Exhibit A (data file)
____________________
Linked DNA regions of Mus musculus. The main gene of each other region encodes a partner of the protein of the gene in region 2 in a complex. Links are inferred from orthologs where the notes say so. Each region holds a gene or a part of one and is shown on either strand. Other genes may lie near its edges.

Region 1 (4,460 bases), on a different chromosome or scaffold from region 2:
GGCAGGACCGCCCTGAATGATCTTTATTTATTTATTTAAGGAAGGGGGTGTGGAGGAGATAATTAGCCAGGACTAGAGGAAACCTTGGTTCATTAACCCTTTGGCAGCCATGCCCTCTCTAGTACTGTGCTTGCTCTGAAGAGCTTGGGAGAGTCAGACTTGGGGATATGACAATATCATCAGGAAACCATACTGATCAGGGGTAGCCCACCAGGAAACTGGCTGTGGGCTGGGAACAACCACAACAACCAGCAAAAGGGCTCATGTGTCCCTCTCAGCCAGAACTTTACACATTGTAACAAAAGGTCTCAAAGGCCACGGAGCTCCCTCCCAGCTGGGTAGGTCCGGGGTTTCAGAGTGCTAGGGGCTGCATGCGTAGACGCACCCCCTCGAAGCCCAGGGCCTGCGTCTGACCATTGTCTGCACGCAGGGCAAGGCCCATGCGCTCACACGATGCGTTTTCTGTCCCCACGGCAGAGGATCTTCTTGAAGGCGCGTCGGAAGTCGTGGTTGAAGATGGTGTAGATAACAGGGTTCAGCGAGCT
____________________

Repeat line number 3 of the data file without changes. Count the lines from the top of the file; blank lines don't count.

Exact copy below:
GGCAGGACCGCCCTGAATGATCTTTATTTATTTATTTAAGGAAGGGGGTGTGGAGGAGATAATTAGCCAGGACTAGAGGAAACCTTGGTTCATTAACCCTTTGGCAGCCATGCCCTCTCTAGTACTGTGCTTGCTCTGAAGAGCTTGGGAGAGTCAGACTTGGGGATATGACAATATCATCAGGAAACCATACTGATCAGGGGTAGCCCACCAGGAAACTGGCTGTGGGCTGGGAACAACCACAACAACCAGCAAAAGGGCTCATGTGTCCCTCTCAGCCAGAACTTTACACATTGTAACAAAAGGTCTCAAAGGCCACGGAGCTCCCTCCCAGCTGGGTAGGTCCGGGGTTTCAGAGTGCTAGGGGCTGCATGCGTAGACGCACCCCCTCGAAGCCCAGGGCCTGCGTCTGACCATTGTCTGCACGCAGGGCAAGGCCCATGCGCTCACACGATGCGTTTTCTGTCCCCACGGCAGAGGATCTTCTTGAAGGCGCGTCGGAAGTCGTGGTTGAAGATGGTGTAGATAACAGGGTTCAGCGAGCT